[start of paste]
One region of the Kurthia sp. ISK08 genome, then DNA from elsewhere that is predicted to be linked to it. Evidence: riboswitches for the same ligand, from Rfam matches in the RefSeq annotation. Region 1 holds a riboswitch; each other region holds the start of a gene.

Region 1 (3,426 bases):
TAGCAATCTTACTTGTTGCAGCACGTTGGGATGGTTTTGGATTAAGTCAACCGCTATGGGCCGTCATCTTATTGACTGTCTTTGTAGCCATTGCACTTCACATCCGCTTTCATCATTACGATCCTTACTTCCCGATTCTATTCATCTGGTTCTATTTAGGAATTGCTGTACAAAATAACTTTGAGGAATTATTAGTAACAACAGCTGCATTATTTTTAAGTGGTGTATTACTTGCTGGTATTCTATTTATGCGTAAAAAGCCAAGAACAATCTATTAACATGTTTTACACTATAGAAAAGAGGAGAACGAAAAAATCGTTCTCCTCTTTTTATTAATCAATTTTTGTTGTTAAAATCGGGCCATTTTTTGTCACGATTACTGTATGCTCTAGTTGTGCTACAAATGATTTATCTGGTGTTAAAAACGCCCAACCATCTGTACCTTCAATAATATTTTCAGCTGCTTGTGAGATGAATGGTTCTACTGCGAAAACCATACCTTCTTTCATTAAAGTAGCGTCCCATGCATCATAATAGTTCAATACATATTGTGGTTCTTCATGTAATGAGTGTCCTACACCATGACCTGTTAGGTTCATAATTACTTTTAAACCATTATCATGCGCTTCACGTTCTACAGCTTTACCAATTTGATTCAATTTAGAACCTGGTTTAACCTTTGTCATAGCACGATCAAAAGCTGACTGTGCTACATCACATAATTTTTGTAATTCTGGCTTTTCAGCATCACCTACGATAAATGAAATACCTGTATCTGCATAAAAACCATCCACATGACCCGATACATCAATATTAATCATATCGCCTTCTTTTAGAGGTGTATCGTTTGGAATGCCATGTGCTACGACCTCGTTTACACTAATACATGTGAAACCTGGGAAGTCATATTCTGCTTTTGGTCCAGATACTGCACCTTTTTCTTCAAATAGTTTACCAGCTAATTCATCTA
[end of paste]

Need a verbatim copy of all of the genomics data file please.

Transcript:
One region of the Kurthia sp. ISK08 genome, then DNA from elsewhere that is predicted to be linked to it. Evidence: riboswitches for the same ligand, from Rfam matches in the RefSeq annotation. Region 1 holds a riboswitch; each other region holds the start of a gene.

Region 1 (3,426 bases):
TAGCAATCTTACTTGTTGCAGCACGTTGGGATGGTTTTGGATTAAGTCAACCGCTATGGGCCGTCATCTTATTGACTGTCTTTGTAGCCATTGCACTTCACATCCGCTTTCATCATTACGATCCTTACTTCCCGATTCTATTCATCTGGTTCTATTTAGGAATTGCTGTACAAAATAACTTTGAGGAATTATTAGTAACAACAGCTGCATTATTTTTAAGTGGTGTATTACTTGCTGGTATTCTATTTATGCGTAAAAAGCCAAGAACAATCTATTAACATGTTTTACACTATAGAAAAGAGGAGAACGAAAAAATCGTTCTCCTCTTTTTATTAATCAATTTTTGTTGTTAAAATCGGGCCATTTTTTGTCACGATTACTGTATGCTCTAGTTGTGCTACAAATGATTTATCTGGTGTTAAAAACGCCCAACCATCTGTACCTTCAATAATATTTTCAGCTGCTTGTGAGATGAATGGTTCTACTGCGAAAACCATACCTTCTTTCATTAAAGTAGCGTCCCATGCATCATAATAGTTCAATACATATTGTGGTTCTTCATGTAATGAGTGTCCTACACCATGACCTGTTAGGTTCATAATTACTTTTAAACCATTATCATGCGCTTCACGTTCTACAGCTTTACCAATTTGATTCAATTTAGAACCTGGTTTAACCTTTGTCATAGCACGATCAAAAGCTGACTGTGCTACATCACATAATTTTTGTAATTCTGGCTTTTCAGCATCACCTACGATAAATGAAATACCTGTATCTGCATAAAAACCATCCACATGACCCGATACATCAATATTAATCATATCGCCTTCTTTTAGAGGTGTATCGTTTGGAATGCCATGTGCTACGACCTCGTTTACACTAATACATGTGAAACCTGGGAAGTCATATTCTGCTTTTGGTCCAGATACTGCACCTTTTTCTTCAAATAGTTTACCAGCTAATTCATCTA